This one might take a little bit to build up to, so let’s take it step by step until we’ve built the whole function. The final product looks like this:

sub compress(@d, @s) {
flat @d Zxx (+<<?<<@s)
}


Its operation is easy enough to explain in English. For every element in @d, we return it if its corresponding value in @s is truthy. Let’s start with a much easier question. How do we tell which values in @s are truthy?

Raku has the prefix ? operator which coerces its argument to a boolean. The only problem is that it coerces the whole argument, meaning it coerces lists to a single value:

> (0,1,2,3).WHAT
(List)
> ?(0,1,2,3)
True


In other words, we want to be able to coerce every element individually to a bool, not the whole thing. There are a couple ways to do this. We could use a classic for loop, we could use map, or we could use hyper operators. Just like the reduction metaoperator [ ] from before, you can make any operator into a hyper operator by using << and >>. Let’s see how this changes things:

> (0,1,2,3).WHAT
(List)
> ?<<(0,1,2,3)
(False True True True)


Aha! It’s exactly what we want. Let’s use the same trick to coerce them back to numbers, using the numeric context operator prefix +:

> +<<?<<(0,1,2,3)
(0 1 1 1)


Again, an APL programmer will see exactly where I’m going with this. Using the list we’ve created to replicate elements in @s will give us exactly what we want from compress. To do this, we can use the zip metaoperator Z to pair off corresponding elements in each list automatically. Combining this with the list repetition operator infix xx that we learned about earlier gets us very close to what we need:

> (0,1,2,3) Zxx (0,2,4,6)
(() (1 1) (2 2 2 2) (3 3 3 3 3 3))


Now we just have to flatten the final list with flat:

> flat (0,1,2,3) Zxx (0,2,4,6)
(1 1 2 2 2 2 3 3 3 3 3 3)


And once we put the rest of the pieces together, we’re done!

> flat (0,1,2,3) Zxx +<<?<<(0,2,4,6)
(1 2 3)


(Note: functional programmers may notice that we could have instead used a single call to flatmap. If you give this a try, let me know 😉)

# Drop while

sub dropwhile(&pred, @seq) {
gather for @seq {
take $_ if (none &pred) ff * } }  (Thanks to Rogue from the Raku discord server for a correction in this section.) We’ve seen a lot of this before! Here are some refreshers if you need them: the callable sigil &, the gather / take control flow structures, the Whatever object (*). That for loop looks a little bit different than the one we’ve already seen. It doesn’t have a current iteration variable! That’s like writing a Python loop for value in list as for list… which makes no sense in Python, but it makes perfect sense in Raku! Raku has a special variable called $_ which is called the “topic variable”. $_ gets set to whatever you’re currently talking about in your code – in for loops it is the current loop variable, in given blocks it’s the given variable, in smartmatches it’s the left hand side, etc, etc, etc. So dropwhile simply says “take (and yield, if you will) the $_ variable if (none &pred) ff * holds”.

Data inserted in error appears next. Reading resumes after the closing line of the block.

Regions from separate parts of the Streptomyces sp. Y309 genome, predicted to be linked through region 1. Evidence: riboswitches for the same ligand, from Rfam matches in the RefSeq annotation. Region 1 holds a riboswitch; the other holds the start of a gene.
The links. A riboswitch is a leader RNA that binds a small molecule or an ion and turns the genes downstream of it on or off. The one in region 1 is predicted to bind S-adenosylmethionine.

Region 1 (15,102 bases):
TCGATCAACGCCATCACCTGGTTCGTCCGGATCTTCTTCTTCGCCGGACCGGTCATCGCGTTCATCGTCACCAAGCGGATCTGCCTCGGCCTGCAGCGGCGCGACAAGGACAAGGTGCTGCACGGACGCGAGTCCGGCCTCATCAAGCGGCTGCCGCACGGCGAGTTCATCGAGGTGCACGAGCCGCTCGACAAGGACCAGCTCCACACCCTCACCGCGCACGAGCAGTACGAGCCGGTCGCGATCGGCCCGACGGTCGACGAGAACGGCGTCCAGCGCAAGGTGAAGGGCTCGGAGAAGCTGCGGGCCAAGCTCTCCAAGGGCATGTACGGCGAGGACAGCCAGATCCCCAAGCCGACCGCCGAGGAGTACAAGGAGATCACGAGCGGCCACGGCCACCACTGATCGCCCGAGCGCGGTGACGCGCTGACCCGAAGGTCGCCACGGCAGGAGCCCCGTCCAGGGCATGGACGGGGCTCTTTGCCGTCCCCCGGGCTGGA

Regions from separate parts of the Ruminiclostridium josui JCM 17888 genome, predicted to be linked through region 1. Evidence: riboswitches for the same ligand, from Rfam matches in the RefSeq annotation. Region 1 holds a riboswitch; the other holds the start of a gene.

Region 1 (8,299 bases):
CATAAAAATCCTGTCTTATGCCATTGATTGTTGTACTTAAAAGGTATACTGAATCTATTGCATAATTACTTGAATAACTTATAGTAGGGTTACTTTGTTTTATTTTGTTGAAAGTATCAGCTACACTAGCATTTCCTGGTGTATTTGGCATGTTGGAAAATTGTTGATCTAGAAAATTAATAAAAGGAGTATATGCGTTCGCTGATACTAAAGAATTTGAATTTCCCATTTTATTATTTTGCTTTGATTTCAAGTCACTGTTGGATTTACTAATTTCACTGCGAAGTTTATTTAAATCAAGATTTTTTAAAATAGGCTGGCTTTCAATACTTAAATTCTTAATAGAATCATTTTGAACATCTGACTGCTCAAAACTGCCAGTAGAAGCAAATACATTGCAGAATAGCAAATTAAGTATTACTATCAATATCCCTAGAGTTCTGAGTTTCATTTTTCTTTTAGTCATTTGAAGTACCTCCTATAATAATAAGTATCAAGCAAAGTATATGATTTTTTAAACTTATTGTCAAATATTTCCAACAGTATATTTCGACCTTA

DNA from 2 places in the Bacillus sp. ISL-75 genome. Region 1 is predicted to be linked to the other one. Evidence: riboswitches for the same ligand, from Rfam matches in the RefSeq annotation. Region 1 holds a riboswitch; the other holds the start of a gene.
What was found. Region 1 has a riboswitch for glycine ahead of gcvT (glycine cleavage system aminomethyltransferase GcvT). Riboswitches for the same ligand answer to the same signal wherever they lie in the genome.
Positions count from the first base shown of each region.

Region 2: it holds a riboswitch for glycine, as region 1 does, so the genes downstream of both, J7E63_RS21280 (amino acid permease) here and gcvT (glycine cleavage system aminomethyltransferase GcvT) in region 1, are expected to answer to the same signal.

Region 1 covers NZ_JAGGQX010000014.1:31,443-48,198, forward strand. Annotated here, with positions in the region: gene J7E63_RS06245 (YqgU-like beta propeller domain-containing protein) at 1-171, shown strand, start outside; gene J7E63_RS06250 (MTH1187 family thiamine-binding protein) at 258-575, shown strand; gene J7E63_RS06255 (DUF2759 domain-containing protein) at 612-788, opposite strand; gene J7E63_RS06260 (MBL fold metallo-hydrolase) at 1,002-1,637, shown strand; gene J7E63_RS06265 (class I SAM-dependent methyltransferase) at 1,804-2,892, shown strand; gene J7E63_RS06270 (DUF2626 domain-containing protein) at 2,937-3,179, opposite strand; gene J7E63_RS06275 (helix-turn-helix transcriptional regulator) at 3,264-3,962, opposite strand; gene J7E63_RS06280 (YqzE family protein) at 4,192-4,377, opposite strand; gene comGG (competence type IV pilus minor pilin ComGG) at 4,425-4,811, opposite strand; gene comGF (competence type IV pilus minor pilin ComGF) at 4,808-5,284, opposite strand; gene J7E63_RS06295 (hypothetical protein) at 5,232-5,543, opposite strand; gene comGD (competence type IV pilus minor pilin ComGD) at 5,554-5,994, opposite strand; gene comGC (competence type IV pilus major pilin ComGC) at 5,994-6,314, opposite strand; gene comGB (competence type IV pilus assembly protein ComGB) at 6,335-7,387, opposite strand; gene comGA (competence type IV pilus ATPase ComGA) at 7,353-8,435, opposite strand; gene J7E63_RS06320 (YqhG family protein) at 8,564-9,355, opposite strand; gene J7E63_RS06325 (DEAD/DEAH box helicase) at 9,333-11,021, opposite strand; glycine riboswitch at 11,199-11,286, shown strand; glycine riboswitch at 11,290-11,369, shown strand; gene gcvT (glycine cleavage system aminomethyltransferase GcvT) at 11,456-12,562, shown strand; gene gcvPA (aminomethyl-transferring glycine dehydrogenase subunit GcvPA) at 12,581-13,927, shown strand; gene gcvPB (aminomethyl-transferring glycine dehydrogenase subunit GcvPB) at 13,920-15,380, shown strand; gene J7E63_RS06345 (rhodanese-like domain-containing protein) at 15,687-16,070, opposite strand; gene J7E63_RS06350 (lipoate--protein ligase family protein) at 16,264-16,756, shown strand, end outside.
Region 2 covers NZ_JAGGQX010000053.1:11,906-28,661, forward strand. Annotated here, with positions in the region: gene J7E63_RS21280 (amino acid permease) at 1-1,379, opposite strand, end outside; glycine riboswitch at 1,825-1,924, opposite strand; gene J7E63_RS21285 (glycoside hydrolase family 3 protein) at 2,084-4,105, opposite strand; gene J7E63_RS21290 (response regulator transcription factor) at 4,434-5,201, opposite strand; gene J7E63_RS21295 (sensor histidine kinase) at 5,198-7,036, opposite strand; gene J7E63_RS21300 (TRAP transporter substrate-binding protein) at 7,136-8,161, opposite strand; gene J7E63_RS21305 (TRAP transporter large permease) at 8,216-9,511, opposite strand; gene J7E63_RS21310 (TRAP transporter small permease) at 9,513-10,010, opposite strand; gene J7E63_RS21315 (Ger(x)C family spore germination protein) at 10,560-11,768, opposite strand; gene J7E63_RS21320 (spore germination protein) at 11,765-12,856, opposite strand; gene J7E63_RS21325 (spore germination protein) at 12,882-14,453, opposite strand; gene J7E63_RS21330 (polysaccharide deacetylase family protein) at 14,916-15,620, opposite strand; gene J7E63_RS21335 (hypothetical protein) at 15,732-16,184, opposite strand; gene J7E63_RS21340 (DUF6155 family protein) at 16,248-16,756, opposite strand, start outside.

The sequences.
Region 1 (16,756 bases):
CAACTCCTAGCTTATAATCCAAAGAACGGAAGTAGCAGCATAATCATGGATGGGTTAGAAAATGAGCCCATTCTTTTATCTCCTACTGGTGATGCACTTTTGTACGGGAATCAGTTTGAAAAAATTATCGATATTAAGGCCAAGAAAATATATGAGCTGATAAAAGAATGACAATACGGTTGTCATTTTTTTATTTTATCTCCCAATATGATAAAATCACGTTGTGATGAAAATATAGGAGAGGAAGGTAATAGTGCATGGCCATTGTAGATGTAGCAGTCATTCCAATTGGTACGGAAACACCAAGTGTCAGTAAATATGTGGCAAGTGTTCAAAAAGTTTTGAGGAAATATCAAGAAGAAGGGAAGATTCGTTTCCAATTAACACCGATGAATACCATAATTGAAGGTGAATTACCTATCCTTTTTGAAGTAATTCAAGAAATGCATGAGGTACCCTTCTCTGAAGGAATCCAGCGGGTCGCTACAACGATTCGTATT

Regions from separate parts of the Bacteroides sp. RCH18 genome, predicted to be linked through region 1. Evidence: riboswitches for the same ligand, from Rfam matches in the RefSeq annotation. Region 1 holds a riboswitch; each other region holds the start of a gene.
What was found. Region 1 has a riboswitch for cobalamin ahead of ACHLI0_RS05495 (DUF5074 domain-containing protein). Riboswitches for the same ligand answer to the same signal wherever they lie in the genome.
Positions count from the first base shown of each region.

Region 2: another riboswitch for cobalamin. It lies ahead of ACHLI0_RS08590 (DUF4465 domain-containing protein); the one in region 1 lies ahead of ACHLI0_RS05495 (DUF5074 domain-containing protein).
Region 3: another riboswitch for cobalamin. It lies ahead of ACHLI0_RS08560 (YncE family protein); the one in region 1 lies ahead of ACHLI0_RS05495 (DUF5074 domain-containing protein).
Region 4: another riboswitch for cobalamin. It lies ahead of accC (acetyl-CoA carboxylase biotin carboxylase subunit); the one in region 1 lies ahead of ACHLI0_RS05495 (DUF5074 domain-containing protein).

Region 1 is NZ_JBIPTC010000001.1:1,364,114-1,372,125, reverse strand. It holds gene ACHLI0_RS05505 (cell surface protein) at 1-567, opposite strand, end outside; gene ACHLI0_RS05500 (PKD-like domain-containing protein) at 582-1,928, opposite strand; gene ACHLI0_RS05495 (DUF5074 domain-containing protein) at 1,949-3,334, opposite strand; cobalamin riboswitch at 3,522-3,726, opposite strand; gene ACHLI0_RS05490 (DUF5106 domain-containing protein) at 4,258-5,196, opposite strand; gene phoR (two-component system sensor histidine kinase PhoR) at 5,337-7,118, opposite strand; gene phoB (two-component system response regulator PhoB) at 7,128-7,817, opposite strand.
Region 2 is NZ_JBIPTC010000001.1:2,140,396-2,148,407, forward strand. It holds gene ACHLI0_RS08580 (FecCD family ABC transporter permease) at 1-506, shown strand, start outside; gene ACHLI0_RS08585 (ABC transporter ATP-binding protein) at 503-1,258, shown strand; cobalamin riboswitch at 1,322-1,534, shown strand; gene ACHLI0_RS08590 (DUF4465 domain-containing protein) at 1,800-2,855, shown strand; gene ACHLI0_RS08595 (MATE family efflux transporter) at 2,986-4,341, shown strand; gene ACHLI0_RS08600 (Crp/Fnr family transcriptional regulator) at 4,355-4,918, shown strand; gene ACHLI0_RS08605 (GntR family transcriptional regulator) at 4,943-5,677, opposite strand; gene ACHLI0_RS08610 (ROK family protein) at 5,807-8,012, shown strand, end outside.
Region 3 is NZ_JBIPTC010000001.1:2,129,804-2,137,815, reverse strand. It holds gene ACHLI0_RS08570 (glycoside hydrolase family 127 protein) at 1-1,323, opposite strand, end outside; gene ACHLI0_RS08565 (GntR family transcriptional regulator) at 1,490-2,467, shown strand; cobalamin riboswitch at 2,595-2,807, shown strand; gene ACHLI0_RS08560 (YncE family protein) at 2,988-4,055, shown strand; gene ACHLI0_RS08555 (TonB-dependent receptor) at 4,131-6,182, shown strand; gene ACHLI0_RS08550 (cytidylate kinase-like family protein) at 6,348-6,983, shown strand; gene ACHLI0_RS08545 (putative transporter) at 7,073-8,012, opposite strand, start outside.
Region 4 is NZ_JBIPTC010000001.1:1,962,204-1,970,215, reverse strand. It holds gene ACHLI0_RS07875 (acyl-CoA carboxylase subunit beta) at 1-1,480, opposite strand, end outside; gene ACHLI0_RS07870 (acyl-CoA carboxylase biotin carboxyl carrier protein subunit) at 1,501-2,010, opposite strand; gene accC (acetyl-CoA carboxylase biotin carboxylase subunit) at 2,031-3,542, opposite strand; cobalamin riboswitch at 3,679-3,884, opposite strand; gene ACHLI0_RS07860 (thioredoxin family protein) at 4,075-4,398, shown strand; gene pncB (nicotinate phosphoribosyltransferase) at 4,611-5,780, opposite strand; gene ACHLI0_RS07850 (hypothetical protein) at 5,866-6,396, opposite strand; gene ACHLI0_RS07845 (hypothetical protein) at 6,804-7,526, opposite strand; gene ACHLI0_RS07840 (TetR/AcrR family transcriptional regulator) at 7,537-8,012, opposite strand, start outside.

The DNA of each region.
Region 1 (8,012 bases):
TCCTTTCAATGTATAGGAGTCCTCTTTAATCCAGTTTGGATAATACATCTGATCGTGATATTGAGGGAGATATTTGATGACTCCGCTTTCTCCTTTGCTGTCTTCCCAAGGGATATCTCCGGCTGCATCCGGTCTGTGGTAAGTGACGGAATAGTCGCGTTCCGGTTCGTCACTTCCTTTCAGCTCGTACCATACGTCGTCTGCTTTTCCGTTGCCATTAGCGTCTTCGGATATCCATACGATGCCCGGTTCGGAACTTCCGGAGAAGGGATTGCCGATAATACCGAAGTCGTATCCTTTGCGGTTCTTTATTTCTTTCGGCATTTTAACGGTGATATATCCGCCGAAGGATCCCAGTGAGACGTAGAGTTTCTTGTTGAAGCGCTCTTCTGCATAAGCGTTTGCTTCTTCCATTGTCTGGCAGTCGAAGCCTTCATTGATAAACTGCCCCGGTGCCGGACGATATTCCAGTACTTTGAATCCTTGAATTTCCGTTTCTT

(none &pred) ff * uses two things you haven’t seen before: the none junction and the flip-flop operator infix ff.

Junctions are another ball game entirely, and if you’d like to learn more about them, I wrote another blog post here: GADTs and Superpositions in Raku. The import gist here is that the none junction is only true if all of its constituents are false. Its one constituent is, in this case, the &pred callable.

Once none &pred returns True (meaning once &pred returns false), the flip-flop operator, well, flip-flops. By default, the flip-flop operator always returns False until its left side returns True, in which it’ll return True until its right side returns True. It bounces back and forth between these two conditions forever.

We can override ff’s default functionality however by passing whatever (*) to the right side of it. This makes ff only flip-flop once and never again, returning True for the rest of time once the left side returns True.

# Filter false

This is a builtin: the grep method, using a none Junction.

# Group by

This is a builtin: the categorize method or the classify method.

# Islice

This is a builtin: basic positional list slices are capable of this.

# Starmap

sub starmap(&func, @seq) {
@seq>>.&{ func(|$_) } }  You’ve seen almost everything here except for the methodop .& operator, allowing us to call our { func(|$_) } block as a method.

# Take while

sub takewhile(&pred, @seq) {
|@seq ...^ { !pred($_) } }  Some refreshers if you need them: the infix ...^ operator, the prefix | operator, and the Block object. # Tee Not really sure that this one makes sense to implement, as we’re technically working with lazy lists for the most part here and not generated sequences. For that matter, Seq does provide a builtin, the cache method, that may be used effectively the same way in practice. # Zip longest (todo) # Product sub product(+p) { [X] p }  There’s a few new things to introduce here. Before this, we used single star (*@) slurpy arguments. I opted to use a different kind of slurpy argument just to show that it exists. We then reduce our list p using the cross product operator infix X to create all of our cross products. # Permutations This is a builtin: the permutations method. # Combinations This is a builtin: the combinations method. # Combinations with replacements sub combinations_with_replacement(@p,$r) {
|@p.combinations($r), |([Z] @p xx$r)
}


Left as an exercise to the reader 😊.

Well, that’s about all of them. Every itertools function written on one page in pure Raku. Hope you enjoyed and maybe learned something!

Message me using the contact info below, if you’d like.

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/u/raiph from the Raku subreddit mentioned the Inline::Python library:
use itertools:from<Python> ;